Tag: Gabriel Byrne
In the movie Just A Sigh, actress Alix (Emmanuelle Devos) meets a mysterious Irishman (Gabriel Byrne) on the train to Paris, where she is headed for an audition. Immediately drawn to him from this chance encounter, she follows him, and falls in love with him, before facing what could be a new life.
Alix and Doug were not supposed to meet, but they did. Alix was on a train bound for Paris where she was going to audition for a film, having just left Calais where she had performed in an Ibsen play. Doug, a literature professor, had left England for Paris, where he was to attend the funeral of a dear friend.
They were not supposed to meet and yet they did. They did because Alix, whose relationship with her boyfriend was at a crossroads, fancied this handsome serious-looking gentleman on the Paris-bound train. They did because Doug, although not in the mood for love, quickly fell for her. They were not supposed to meet but their brief encounter would prove to be overwhelming.
Film Review: Just a Sigh
A tonally heterogeneous but emotionally coherent dramedy centered around a beautifully modulated turn by Emmanuelle Devos
Cut off from the daily grind by a dead phone battery and overdrawn credit card, a Gallic actress decides to follow her own whims for a day in “Just a Sigh,” a tonally heterogeneous but emotionally coherent dramedy from Jerome Bonnell (“Queen of Clubs”). This is the young helmer’s fifth and most mature work, frequently using long takes to showcase a beautifully modulated turn from Emmanuelle Devos in something approaching real time. Though tough to pigeonhole genre-wise, the Tribeca competition title should interest upscale arthouse buyers, with the presence of co-star Gabriel Byrne an added marketing bonus.
A striking single take opens the film as it follows Paris-based thesp Alix (Devos) from making a personal phone call backstage to waiting in the wings of a provincial theater before leaping onstage for a performance of Ibsen’s “The Lady From the Sea.” As in that play — never properly excerpted, a classy move that suggests Bonnell isn’t unnecessarily transfixed by intertextuality — the female protag has to choose between the man she shares her life with and a traveling stranger who arouses an inexplicable passion in her.
Alix — whose b.f., Antoine (voiced by Denis Menichot), remains offscreen — meets the mystery man the next day on the early morning train back to Paris, where she has an audition before having to travel back to Calais for an evening performance. They catch each other’s eye, and the man, who turns out to be an English speaker (Byrne), finally makes conversation with her as they arrive, asking for directions to the Basilica of St. Clotilde.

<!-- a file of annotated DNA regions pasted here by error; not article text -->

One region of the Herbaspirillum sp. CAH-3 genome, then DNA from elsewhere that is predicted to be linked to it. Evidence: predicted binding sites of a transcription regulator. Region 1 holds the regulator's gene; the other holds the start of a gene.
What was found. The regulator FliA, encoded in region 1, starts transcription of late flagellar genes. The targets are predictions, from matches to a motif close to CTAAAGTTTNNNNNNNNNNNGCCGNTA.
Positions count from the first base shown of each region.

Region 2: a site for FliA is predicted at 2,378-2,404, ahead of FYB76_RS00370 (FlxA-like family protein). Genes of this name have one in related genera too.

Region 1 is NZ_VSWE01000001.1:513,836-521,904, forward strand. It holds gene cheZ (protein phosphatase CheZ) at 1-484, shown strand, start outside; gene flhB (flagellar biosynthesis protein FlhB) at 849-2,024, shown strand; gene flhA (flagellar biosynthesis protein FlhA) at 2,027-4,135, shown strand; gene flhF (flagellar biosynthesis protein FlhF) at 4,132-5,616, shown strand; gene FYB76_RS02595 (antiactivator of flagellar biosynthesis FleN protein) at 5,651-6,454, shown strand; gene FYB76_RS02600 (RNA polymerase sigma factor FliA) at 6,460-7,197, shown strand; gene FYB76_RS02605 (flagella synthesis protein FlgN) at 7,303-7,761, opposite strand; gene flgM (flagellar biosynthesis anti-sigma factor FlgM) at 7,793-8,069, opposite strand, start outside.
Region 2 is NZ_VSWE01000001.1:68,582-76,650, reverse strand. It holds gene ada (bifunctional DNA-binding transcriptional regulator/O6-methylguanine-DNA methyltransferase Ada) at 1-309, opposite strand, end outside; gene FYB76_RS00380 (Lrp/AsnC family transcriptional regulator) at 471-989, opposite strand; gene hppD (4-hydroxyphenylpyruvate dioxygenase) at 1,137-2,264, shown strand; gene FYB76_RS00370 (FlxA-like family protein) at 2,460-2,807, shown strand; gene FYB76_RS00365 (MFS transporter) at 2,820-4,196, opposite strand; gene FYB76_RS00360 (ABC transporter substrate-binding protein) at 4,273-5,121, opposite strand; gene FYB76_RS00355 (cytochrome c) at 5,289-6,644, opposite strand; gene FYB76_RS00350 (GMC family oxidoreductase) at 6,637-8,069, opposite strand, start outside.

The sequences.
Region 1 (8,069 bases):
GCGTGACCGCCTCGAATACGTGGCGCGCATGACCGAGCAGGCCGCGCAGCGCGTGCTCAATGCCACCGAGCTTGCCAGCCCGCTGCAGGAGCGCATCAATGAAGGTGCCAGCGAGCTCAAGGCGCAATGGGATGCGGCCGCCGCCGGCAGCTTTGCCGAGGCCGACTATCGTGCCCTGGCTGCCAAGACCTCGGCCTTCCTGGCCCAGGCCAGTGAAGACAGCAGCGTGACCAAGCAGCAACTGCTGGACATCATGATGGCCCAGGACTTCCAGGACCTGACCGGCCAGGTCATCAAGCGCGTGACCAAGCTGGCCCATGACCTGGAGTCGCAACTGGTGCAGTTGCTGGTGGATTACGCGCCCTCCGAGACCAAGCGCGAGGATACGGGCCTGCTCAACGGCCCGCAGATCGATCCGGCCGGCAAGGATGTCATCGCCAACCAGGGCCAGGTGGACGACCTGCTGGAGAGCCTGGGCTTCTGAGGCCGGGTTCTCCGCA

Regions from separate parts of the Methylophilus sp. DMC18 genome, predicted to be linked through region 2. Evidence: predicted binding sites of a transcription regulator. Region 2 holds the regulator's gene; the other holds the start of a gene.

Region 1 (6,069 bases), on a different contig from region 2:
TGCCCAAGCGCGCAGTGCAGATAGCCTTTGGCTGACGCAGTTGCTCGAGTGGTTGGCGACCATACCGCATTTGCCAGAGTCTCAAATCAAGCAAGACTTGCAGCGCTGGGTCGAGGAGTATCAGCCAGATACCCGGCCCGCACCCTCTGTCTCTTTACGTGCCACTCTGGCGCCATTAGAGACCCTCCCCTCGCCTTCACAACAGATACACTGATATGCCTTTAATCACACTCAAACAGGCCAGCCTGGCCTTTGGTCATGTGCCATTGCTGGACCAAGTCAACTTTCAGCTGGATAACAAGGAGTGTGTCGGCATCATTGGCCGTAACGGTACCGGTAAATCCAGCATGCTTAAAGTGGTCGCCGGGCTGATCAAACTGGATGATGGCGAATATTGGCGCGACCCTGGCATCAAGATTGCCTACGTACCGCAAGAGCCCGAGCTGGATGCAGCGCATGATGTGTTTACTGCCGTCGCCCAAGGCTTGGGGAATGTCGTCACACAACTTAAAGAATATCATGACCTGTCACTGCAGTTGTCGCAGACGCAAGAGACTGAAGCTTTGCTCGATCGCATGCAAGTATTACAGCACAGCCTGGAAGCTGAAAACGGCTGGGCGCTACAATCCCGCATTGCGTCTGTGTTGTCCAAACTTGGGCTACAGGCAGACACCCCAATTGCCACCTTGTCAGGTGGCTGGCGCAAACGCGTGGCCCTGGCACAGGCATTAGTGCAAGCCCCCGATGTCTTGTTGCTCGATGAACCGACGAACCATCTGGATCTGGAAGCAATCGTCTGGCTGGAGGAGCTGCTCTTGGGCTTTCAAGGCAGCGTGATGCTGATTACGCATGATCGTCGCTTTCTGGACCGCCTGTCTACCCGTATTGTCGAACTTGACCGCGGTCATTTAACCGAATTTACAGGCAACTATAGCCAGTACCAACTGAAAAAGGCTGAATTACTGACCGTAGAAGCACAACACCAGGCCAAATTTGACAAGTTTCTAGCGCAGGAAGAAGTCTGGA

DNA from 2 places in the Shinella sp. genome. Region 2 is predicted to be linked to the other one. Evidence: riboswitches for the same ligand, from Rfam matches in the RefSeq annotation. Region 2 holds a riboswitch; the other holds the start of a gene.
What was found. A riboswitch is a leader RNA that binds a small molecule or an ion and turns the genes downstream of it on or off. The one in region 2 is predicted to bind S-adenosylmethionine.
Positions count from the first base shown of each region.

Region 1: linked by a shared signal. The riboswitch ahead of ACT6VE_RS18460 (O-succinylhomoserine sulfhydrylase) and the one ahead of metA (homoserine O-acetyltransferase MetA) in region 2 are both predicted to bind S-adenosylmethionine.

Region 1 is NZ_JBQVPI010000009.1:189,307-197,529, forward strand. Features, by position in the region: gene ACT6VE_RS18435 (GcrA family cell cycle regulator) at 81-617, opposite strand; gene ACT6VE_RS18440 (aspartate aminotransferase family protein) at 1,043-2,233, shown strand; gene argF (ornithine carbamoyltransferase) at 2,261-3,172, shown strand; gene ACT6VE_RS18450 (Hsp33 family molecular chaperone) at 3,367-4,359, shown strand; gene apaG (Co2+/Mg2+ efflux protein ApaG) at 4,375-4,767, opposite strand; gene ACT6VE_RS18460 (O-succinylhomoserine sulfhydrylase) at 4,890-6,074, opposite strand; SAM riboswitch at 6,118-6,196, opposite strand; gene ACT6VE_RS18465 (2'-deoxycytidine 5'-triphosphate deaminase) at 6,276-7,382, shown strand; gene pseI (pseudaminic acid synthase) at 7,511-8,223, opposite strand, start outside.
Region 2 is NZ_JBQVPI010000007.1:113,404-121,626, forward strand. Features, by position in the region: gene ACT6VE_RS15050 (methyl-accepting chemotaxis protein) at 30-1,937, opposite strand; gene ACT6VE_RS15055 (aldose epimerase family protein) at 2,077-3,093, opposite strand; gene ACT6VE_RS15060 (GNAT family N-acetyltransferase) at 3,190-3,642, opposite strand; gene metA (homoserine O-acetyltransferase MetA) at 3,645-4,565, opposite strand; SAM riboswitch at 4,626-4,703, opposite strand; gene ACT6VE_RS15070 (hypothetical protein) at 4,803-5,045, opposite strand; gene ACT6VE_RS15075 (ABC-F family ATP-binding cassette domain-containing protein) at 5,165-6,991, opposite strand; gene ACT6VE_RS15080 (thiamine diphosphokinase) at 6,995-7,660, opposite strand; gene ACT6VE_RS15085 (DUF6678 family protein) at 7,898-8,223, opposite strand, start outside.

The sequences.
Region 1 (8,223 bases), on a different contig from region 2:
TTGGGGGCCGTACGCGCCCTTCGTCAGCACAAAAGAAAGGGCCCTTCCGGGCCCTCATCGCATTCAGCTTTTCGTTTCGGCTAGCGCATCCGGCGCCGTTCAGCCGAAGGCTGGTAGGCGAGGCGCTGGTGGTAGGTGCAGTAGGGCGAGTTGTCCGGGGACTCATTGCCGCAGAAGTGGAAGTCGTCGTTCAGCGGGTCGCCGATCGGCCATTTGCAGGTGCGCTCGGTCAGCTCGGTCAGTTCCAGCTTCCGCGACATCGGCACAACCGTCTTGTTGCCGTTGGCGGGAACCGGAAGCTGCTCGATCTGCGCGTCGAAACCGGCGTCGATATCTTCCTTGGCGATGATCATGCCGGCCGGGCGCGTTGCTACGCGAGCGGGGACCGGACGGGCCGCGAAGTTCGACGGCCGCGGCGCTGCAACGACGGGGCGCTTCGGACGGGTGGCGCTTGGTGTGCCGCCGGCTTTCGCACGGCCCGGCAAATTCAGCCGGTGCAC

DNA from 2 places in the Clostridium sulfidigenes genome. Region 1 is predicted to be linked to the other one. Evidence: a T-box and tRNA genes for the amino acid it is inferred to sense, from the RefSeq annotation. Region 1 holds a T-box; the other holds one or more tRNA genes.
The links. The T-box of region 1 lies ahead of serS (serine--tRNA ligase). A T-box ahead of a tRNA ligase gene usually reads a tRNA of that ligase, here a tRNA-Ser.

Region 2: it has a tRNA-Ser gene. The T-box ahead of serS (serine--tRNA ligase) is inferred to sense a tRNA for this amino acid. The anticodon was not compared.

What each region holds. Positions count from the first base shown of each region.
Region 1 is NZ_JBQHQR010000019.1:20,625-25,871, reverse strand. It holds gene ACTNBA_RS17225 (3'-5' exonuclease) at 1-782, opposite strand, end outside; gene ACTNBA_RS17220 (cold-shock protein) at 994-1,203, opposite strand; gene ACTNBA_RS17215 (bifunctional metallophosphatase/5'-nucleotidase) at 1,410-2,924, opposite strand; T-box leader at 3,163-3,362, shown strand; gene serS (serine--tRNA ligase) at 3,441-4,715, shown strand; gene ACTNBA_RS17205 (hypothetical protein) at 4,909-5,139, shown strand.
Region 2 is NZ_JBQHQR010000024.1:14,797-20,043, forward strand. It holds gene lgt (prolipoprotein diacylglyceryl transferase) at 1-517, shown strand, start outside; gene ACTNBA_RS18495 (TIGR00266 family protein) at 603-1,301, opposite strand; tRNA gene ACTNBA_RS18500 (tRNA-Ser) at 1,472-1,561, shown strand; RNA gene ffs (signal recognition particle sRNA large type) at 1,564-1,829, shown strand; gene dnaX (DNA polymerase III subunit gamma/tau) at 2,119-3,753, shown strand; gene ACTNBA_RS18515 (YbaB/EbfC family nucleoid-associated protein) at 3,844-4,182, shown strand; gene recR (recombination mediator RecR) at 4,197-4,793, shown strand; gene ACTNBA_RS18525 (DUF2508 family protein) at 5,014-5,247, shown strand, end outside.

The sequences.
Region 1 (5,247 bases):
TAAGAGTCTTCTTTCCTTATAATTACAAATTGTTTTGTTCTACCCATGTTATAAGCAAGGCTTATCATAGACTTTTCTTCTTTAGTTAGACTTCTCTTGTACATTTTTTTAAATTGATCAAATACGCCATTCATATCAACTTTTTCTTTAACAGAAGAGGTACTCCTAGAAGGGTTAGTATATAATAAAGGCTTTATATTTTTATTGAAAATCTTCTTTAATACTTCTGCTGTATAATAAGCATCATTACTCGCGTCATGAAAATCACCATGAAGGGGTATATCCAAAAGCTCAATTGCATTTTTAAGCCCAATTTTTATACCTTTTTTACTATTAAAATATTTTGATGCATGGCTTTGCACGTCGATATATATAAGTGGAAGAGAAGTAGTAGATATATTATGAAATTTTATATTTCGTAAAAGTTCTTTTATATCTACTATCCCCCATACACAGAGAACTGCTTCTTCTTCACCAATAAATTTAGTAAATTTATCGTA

Drowsy, too shy, not entirely at ease in English and perhaps somewhat nervous and absent-minded because of her upcoming tryout, Alix leaves the enigmatic man be when another passenger steps in to give him more precise directions. But after her somewhat humiliating yet extraordinary audition — a simple, one-sided telephone conversation, impressively played in two entirely different registers — Alix’s thoughts drift back to the stranger on the train. Perhaps subconsciously encouraged by the fact that she can’t get hold of Antoine because of her cell-phone issues, she finds herself taking the subway to the church the stranger asked about, where she sees him taking part in a funeral procession.
This is only the film’s setup; less than 30 minutes have passed by the time Alix finds the man, whose name turns out to be Douglas. While it’s always clear what Alix is thinking and going through, Bonnell and Devos have little need for explanatory dialogue; indeed, Alix either is on her own or keeps to herself before tentatively making contact with Douglas, at which point she’s asked to tag along to a bar by another memorial-service attendee, Rodolphe (Gilles Privat).
After its quietly observational but always fully comprehensible character-drama setup, the film eases into whispery romance as Alix and Douglas try to see where their initial spark takes them. A revelation about Alix’s unexpected new role in her relationship with Antoine further puts this unexpected encounter into perspective.
But the film also contains unexpected bursts of humor, starting with Rodolphe’s chuckle-inducing maladroitness, and culminating in a terrific scene that combines high drama and lowbrow comedy when Alix hits up her sister (Aurelia Petit) for cash. Though the lack of access to phones or funds often feels contrived in films, Bonnell uses it here to illustrate character — Alix is insouciant about money and not interested in technology — and, at the same time, to suggest that for one day, she’s a fish out of the water in her hometown, leading her to do things she wouldn’t normally do.
The tonal shifts are all handled smoothly; Devos can switch gears mid-scene like nobody’s business, but Bonnell also keeps things coherent with long takes that let humor, drama and introspection coexist side by side, just like in real life. The use of classical works on the soundtrack by composers such as Vivaldi tries, perhaps a tad too self-consciously, to infuse the film with gravitas, though they’re nicely offset by the different varieties of live music Alix and Douglas encounter as they amble through Paris on what turns out to be World Music Day.
Just a Sigh
Directed by: Jérôme Bonnell
Starring: Emmanuelle Devos, Gabriel Byrne, Gilles Privat, Aurélia Petit, Laurent Capelluto, Denis Ménochet, Sébastien Pouderoux
Screenplay by: Jérôme Bonnell
Production Design by: Anne Bachala
Cinematography by: Pascal Lagriffoul
Film Editing by: Julie Dupré
Costume Design by: Carole Gérard
Music by: Raf Keunen
MPAA Rating: None.
Studio: Distrib Films
Release Date: March 21, 2014
Vampire Academy (also known as Vampire Academy: Blood Sisters) is a 2014 American satirical fantasy horror film based on Richelle Mead’s 2007 best-selling novel of the same name, directed by Mark Waters, and scripted by Daniel Waters.
The film stars Zoey Deutch, Danila Kozlovsky, and Lucy Fry in lead roles. It was released in North America on February 7, 2014 and globally between March and July of the same year. It was distributed in the United States by The Weinstein Company.
Rose Hathaway and Lissa Dragomir are two 17-year-old girls who attend a hidden boarding school for Moroi (mortal, peaceful Vampires) and Dhampirs (half-vampire / half-human guardians). Rose, a rebellious Guardian-in-training and her best friend, Lissa — a royal vampire Princess — have been on the run when they are captured and returned to St.Vladamirs Academy, the very place where they believe their lives may be in most jeopardy.